So the time has come to start your first marketing campaign. Where do you even start? If you’re really new to this whole marketing thing, it’s easy to feel your mind running in a million different directions simultaneously. It’s more than a question of merely how to do it – it’s also a question of how to do it well. No matter what you’re marketing, there are a few major steps in the process that everyone will need to accomplish in order to be successful.
If this is your first ever marketing campaign, you’re likely working with limited funding. Small businesses have to stretch every dollar as far as they can. Putting together a marketing budget can be difficult in the early years – especially if you’re trying to keep your debt under control.
If you have an office, you can rent out extra space on a community sharing site like Spacer. This can offset your rent and utility costs to a certain degree, allowing you to save the difference for marketing funds. Going paperless can help you save on office supply costs, and exclusively using high-efficiency lights and equipment can help you find a few extra bucks in the form of your energy savings.
Who are you marketing to? What type of brand voice will resonate with your target audience? How much competition do you have, and who are you competing with? Marketing is a lot like going on a rapid series of first dates, and you want a relationship with everyone you charm. You need to start your marketing campaign knowing how to charm the shoes off the people you’re talking to, and what makes you so much better than all of their other potential suitors. You won’t get very far unless you develop the full picture.
Choosing a Strategy
Every medium you choose to explore has different rules. This depends on where you’re trying to sell your product or service. If you’re selling something on Facebook, it’s a lot different from only selling locally at a physical location. If you’re looking to keep it local, targeting your demographic within your area is relatively simple. If you’re going to eCommerce route, you’re targeting everyone within your demographic all over the world. Think about how broad you want to go before purchasing ads, and consider which social media platforms your demographic is most likely to use before you start fishing with a wide net.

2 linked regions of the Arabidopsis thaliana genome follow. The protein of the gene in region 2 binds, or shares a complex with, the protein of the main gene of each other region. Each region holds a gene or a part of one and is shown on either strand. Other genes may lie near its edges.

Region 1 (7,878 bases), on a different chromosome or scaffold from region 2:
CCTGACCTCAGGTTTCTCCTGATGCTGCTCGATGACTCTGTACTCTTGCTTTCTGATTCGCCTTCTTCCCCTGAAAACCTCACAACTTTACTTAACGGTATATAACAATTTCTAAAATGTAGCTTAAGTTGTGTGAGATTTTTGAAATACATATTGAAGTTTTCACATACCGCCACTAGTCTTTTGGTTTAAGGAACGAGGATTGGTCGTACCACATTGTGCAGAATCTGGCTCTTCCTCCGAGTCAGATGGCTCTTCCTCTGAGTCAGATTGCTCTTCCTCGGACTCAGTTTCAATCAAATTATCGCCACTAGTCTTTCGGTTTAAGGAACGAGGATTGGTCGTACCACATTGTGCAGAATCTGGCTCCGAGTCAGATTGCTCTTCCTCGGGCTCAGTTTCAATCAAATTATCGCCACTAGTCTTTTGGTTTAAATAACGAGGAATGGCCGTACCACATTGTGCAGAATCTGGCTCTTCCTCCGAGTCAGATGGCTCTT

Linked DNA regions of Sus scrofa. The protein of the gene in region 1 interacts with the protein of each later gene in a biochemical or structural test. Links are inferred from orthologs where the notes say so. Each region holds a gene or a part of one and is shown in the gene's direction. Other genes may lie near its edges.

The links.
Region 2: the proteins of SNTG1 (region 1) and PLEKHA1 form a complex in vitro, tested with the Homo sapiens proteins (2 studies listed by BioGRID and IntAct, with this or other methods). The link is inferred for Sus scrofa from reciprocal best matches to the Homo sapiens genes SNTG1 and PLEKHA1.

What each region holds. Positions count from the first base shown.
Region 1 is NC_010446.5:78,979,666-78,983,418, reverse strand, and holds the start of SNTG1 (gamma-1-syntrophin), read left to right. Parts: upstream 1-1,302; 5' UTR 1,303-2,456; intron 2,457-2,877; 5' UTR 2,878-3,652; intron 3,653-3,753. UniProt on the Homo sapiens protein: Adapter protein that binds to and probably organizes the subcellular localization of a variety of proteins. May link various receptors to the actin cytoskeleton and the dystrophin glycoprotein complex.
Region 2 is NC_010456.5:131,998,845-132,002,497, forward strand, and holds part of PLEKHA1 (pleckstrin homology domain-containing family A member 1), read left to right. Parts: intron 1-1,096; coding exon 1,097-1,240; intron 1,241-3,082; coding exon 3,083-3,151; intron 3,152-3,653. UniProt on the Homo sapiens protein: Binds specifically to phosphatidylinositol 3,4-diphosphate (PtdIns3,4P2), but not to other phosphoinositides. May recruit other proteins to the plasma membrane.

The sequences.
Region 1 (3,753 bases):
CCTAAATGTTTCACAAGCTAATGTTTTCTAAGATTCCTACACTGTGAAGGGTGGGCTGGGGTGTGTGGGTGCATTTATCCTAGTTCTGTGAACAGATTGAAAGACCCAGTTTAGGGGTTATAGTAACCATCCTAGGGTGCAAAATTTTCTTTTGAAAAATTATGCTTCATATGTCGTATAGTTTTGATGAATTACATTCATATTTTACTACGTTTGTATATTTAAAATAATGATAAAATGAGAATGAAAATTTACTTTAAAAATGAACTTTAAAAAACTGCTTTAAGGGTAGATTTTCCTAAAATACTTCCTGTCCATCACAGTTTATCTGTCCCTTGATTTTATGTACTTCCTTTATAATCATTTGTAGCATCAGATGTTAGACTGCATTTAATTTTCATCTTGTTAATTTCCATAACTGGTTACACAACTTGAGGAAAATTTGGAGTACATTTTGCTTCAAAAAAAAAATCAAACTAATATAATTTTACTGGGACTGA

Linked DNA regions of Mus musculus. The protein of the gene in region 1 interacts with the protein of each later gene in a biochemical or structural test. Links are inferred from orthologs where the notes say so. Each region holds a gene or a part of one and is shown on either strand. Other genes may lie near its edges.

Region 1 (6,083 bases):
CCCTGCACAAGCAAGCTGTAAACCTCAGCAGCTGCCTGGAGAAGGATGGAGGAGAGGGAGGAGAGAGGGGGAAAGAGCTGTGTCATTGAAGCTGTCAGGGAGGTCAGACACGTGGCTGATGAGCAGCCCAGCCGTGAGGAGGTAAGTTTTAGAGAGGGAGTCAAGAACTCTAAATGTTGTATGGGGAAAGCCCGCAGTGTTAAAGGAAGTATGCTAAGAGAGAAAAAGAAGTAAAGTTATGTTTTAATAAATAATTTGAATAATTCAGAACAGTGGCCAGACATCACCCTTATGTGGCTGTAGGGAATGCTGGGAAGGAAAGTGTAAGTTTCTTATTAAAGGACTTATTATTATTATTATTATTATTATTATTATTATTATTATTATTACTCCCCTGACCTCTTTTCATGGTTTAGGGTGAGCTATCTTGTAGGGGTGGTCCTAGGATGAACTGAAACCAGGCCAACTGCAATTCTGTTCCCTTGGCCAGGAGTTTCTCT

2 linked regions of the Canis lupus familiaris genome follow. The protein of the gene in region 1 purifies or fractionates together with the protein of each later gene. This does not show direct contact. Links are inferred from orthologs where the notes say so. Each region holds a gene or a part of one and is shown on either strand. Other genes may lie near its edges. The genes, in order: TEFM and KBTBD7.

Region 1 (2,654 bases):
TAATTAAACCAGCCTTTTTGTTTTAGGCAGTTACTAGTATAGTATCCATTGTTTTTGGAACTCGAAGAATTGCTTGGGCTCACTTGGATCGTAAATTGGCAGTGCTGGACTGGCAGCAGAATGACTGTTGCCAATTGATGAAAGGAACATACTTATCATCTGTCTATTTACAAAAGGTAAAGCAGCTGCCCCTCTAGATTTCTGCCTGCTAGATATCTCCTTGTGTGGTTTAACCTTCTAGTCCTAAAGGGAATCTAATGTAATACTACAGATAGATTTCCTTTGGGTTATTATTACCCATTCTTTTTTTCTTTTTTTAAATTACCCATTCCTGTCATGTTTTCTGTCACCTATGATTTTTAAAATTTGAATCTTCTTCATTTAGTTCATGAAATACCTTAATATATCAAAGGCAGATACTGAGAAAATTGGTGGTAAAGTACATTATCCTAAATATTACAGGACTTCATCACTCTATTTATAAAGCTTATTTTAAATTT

Measuring Your Results
If your marketing campaign isn’t bringing in the kind of results you’d like, there are two very wrong moves you can make. One would be to abort the mission, and the other would be to keep doing exactly what you’re doing. You might need to reshape your strategy as you go. If you find that your Instagram audience isn’t paying nearly as much attention as your Facebook audience, put your mouth where your money is (yes, that’s right – not the other way around). Meet the people you’re converting into paid customers where they want to be met, and give them more of what they want.
Back Up Your Campaign
Good marketing will draw in a lot of attention and a lot of customers. You need to be prepared to handle the influx when it hits. Make sure you’re able to provide useful tools, like social media management or a live chat with service representatives. Equip your website to handle the incoming traffic – the last thing you want to do is experience a crash when people are eager to investigate who you are and what you do.
Above all else, make sure you’re closely monitoring every aspect of your campaign. Watching the data will help you predict what your next move should be, eliminating a lot of the trial and error with future campaigns. Marketing has a learning curve – just make sure to apply a little more knowledge every time.
Guest Author: “Rachel Jackson” – She is a mother of 2 beautiful boys. She loves to hike and write about traveling, education, and business. She is a Senior Content Manager at Bizset.com – an online resource for relevant business information.
Shiju Devaraj is the Director of Customer Service for Maax Market Inc, a company that provides Marketing Automation tool for businesses. He has a very good customer focus experience, technical knowledge and interest in learning new technology. He has been in the product based company for more than 8+ years and specialized in customer engagement.
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